5 Tips To Making The Right Choice: LLC vs S-Corp vs C-Corp

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This is probably the most common question for every new entrepreneur and an important one to get right. Let’s start with why you need to form a business entity. The two main reasons are to protect your personal assets and to maximize your tax savings, meaning how much money you keep in your pocket. WARNING this article will not give you an answer. It is designed to give you the decision making format to help you choose the right entity for you.

1. HOW MANY OWNERS WILL THE BUSINESS HAVE?
Will it have 1, 2, 200?

LLC: A LLC can have any number of owners although widely held companies that plan to offer public shares will be better off as a C-Corp

S-Corp: S-Corps are limited to between 1-100 owners.

C-Corp: C-Corps are ideal for widely held companies where ownership interest will be traded frequently.

2. WHO WILL BE THE OWNERS OF THE BUSINESS?
Will they be individuals, corporations, LLC’s, non-US citizens or trusts?

LLC: A LLC can have individuals, other corporations or LLC’s non-US citizens and trusts as owners of the LLC. Also LLC’s can have various classes of equity owners.

S-Corp: Is limited to no more than 100 owners and they all have to be either individual US citizens or resident aliens or trusts.

C-Corp: Just like LLC’s the C-Corp has no restrictions on who can be an owner and can have various classes of stock ownership.

3. HOW WILL YOU FINANCE THE BUSINESS?
Will it be your own money, loans from friends and family, bank loans, outside investors, or venture capitalists? NOTE: Raising money is serious business and involves using an experienced business attorney who can help you navigate the strict world of SEC laws and regulations.

LLC: Because LLC’s have no restrictions on who can be an owner they are also flexible when it comes down to whom they can accept money and investments from.

S-Corp: Again because S-Corps have ownership restrictions it also limits who can invest in an S-Corp.

C-Corp: If you plan on raising large amounts of capital from VC’s then it helps to know that VC’s prefer investing in C-Corps as opposed to LLC’s for various tax reasons.

4. HOW WILL PROFITS BE PAID OUT TO THE OWNERS?
Will you distribute profits to the owners as the money is earned or will you reinvest the profits in to the business? Let’s talk flow through taxation vs. double taxation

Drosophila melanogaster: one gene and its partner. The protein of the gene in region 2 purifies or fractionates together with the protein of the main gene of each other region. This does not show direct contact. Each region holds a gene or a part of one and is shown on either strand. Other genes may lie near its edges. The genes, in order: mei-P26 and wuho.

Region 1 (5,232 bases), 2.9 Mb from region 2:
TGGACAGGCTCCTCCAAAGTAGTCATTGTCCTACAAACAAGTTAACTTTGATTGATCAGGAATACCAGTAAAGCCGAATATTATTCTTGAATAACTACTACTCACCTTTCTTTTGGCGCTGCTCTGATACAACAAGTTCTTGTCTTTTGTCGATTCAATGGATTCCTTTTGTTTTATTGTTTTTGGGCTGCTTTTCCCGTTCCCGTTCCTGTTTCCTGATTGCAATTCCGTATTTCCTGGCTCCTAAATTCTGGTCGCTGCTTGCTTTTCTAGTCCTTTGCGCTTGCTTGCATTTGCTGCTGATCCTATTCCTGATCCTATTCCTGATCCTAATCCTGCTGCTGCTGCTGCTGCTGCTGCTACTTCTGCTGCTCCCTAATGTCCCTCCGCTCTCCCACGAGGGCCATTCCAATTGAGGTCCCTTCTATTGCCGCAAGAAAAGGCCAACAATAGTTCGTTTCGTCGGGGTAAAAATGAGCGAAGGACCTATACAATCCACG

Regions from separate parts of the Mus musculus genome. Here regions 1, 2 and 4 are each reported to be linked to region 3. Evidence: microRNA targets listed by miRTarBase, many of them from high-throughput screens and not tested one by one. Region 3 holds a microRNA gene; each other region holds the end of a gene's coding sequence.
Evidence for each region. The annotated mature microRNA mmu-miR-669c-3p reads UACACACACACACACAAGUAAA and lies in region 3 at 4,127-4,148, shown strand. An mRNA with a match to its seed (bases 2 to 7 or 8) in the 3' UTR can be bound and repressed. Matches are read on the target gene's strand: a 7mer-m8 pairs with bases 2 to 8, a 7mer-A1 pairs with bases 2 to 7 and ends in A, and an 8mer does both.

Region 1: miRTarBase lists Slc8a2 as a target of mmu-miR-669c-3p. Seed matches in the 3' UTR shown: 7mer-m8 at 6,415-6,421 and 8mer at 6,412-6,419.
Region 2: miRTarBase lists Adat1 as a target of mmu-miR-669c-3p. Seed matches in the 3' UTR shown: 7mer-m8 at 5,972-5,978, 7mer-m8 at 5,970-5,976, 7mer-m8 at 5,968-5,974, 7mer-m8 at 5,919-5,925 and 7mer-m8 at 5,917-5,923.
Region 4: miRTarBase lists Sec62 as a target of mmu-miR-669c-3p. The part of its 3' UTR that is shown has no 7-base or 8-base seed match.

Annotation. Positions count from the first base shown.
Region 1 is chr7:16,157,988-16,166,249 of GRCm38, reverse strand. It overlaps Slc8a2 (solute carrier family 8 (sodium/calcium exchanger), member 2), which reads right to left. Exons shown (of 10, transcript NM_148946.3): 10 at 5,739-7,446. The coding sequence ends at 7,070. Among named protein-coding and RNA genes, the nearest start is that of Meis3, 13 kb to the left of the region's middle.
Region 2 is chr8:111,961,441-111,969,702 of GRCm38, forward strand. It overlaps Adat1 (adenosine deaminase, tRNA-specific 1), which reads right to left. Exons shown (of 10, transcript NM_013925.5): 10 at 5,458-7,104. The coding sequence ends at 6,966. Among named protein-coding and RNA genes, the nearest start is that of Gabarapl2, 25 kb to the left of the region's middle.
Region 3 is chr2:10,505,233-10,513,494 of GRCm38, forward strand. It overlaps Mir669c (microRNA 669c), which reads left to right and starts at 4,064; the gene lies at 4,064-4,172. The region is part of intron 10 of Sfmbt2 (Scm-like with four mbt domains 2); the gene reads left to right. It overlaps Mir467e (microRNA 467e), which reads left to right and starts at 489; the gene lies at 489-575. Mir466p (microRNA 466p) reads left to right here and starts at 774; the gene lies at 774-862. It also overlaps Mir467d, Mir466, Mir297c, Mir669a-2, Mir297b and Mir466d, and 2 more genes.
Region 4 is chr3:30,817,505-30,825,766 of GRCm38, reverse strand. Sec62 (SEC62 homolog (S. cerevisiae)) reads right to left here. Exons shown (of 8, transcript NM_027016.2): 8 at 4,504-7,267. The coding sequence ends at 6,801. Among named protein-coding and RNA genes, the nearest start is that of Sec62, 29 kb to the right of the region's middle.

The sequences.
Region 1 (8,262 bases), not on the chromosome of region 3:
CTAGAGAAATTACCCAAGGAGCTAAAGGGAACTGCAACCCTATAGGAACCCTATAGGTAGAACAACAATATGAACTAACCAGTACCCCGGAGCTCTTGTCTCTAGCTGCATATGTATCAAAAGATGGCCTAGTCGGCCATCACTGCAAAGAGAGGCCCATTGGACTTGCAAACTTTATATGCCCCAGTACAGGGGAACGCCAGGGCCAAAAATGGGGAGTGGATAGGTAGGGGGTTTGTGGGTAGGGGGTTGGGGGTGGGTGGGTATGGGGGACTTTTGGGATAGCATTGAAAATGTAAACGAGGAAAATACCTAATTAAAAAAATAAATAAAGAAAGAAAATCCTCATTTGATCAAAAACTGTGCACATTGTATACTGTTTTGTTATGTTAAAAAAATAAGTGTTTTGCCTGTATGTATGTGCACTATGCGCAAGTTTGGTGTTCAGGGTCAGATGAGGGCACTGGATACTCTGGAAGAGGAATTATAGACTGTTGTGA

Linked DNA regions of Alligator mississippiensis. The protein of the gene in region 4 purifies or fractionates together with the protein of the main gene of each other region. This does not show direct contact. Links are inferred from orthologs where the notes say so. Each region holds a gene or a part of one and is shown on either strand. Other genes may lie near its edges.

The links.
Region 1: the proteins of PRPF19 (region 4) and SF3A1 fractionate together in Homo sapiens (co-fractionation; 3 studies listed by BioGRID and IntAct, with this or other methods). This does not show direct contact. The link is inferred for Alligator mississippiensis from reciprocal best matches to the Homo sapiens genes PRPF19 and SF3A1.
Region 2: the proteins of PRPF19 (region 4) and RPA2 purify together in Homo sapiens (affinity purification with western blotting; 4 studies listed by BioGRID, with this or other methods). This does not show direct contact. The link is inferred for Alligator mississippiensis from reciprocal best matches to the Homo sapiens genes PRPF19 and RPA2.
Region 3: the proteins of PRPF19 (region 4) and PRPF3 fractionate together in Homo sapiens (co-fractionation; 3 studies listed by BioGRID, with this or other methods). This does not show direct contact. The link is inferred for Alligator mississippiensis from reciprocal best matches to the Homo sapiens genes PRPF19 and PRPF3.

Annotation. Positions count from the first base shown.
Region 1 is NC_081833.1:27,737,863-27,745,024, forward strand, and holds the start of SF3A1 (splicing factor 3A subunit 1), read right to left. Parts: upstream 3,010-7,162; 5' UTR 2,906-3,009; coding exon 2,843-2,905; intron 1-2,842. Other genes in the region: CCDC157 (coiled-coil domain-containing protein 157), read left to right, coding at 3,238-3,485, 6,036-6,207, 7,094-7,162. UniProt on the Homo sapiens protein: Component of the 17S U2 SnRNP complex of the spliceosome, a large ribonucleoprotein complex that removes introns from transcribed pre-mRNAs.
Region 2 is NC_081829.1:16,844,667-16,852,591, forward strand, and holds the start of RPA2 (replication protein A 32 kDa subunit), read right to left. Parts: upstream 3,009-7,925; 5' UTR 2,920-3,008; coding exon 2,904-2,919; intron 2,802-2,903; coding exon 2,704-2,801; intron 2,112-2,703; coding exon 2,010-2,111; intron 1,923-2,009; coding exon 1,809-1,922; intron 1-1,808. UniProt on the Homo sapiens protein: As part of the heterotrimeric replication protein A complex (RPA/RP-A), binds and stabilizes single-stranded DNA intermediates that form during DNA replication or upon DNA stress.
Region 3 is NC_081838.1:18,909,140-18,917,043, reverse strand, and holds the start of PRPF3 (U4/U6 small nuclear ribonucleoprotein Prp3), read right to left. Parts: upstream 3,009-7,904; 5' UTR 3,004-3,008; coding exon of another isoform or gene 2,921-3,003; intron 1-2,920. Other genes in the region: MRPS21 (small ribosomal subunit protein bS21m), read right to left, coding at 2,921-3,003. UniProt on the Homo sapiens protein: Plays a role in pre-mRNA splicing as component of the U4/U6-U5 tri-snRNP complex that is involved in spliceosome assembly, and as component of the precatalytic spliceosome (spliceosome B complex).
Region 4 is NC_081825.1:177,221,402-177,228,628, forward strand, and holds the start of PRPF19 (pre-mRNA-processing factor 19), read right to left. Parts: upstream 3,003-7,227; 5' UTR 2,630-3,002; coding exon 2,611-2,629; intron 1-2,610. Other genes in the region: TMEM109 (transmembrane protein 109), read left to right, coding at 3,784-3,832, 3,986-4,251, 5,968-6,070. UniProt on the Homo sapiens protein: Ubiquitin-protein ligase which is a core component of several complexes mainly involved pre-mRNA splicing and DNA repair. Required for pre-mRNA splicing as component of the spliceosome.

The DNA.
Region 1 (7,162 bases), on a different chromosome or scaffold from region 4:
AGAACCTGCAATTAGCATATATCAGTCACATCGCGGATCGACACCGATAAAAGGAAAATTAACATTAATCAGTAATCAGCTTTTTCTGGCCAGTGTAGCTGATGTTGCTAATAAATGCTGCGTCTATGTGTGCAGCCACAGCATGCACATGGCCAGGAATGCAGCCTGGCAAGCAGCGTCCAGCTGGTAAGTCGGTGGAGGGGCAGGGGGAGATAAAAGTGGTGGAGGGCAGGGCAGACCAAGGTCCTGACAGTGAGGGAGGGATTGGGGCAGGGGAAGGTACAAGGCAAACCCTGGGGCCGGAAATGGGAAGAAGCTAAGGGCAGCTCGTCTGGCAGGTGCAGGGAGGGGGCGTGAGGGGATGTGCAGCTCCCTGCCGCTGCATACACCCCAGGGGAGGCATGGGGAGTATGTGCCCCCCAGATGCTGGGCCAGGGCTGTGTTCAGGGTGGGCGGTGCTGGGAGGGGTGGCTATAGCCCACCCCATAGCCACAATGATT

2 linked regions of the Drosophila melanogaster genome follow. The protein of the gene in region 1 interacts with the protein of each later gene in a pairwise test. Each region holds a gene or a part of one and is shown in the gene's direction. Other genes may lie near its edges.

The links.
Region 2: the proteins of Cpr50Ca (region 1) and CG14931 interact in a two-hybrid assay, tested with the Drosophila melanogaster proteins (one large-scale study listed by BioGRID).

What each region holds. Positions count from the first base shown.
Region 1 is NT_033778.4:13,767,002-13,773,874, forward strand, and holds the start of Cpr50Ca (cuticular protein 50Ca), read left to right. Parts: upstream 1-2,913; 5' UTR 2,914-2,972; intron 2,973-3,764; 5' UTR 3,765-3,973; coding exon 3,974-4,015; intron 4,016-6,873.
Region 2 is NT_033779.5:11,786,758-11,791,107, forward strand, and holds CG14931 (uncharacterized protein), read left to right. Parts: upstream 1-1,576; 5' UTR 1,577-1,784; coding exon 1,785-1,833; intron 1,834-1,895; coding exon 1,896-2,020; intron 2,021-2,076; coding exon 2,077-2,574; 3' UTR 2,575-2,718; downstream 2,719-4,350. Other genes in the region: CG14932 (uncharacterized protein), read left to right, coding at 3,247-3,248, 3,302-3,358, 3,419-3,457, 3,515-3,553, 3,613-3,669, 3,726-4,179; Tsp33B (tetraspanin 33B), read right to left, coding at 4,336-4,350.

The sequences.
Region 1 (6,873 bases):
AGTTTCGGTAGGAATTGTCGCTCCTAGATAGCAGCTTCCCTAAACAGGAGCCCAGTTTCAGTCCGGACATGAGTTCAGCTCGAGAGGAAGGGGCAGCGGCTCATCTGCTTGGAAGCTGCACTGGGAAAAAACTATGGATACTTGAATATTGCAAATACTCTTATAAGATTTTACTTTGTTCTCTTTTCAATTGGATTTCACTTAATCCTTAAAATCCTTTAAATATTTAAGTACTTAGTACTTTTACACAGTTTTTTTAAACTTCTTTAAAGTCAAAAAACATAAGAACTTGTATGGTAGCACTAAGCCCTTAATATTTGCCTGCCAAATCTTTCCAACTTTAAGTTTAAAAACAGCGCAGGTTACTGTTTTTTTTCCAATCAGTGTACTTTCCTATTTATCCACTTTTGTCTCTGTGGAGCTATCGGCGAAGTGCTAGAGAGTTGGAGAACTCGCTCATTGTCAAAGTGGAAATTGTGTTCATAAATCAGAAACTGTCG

LLC: LLC’s are known as tax flow through entities meaning the LLC does not pay taxes on the profits earned. The profits flow through to the individual owners who report their share of the profits earned on their individual tax returns. This flow through characteristic is beneficial if you plan to distribute profits to the owners as the money is earned because you only pay taxes once. By the way, LLC’s have the option to choose whether to be taxed as a flow through entity or double taxed like a C-Corp.

S-Corp: The S-Corp is actually a C-Corp that has chosen to be taxed as a tax flow through entity and therefore is ideal if you plan to distribute profits to the owners as the money is earned. Also the S-Corp has specific self employment tax benefits and you should consult your accountant to learn more about these benefits.

C-Corp: C-Corp income is taxed first at the business level and again at the individual level if distributed to owners in the form of dividends. While this may sound like a bad deal it actually makes sense if you want the earnings to stay in your business and you want the flexibility of spreading earnings between the corporation and the owners.

5. HOW MUCH CORPORATE FORMALITY DO YOU WANT TO HAVE?
LLC: LLC’s are known for being the most flexible of the entity choices and the least formal. Owners have the freedom to dictate how they want to operate the company and how formal they want to make it within the boundaries of state law.

S-Corp: The S-Corp and C-Corp both have strict requirements to maintain their corporate status including adopting and maintaining bylaws, holding and documenting initial and annual meetings of directors and shareholders, issuing stock and recording stock transfers. Its is important to note that if you fail to maintain these corporate formalities you also lose the benefit of the corporate protection of your personal assets, meaning if you get sued they can go after your personal assets.

C-Corp: See above.

If this article helped to clarify your choice, great, if it didn’t, not to worry because at least you know what factors to consider and what questions to ask your lawyer.

As always post your comments or questions below so that I can help you along your business building journey.

About Author:

Mo Chanmugham, Esq

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Bio:
Mo Chanmugham, Esq. is a business attorney who specializes in working with entrepreneurs in the entertainment industry. After working for major record labels like Island Def Jam and Sony BMG he founded The Legal Studio to combine his passion for entertainment, personal development and entrepreneurship. His mission is to help artists and entrepreneurs reach their potential by designing businesses that align their personal and professional values to achieve lasting success. When he is not playing lawyer he is working on his own start up projects and dj’ing around NYC.

Connect with him here:

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3 Comments

  1. Steve

    February 24, 2011 at 3:24 am

    This was informative. Great read for aspiring entrepreneurs.

  2. Paige Suda

    October 6, 2011 at 11:30 am

    Hi, Nice job! I saw this really great post today.

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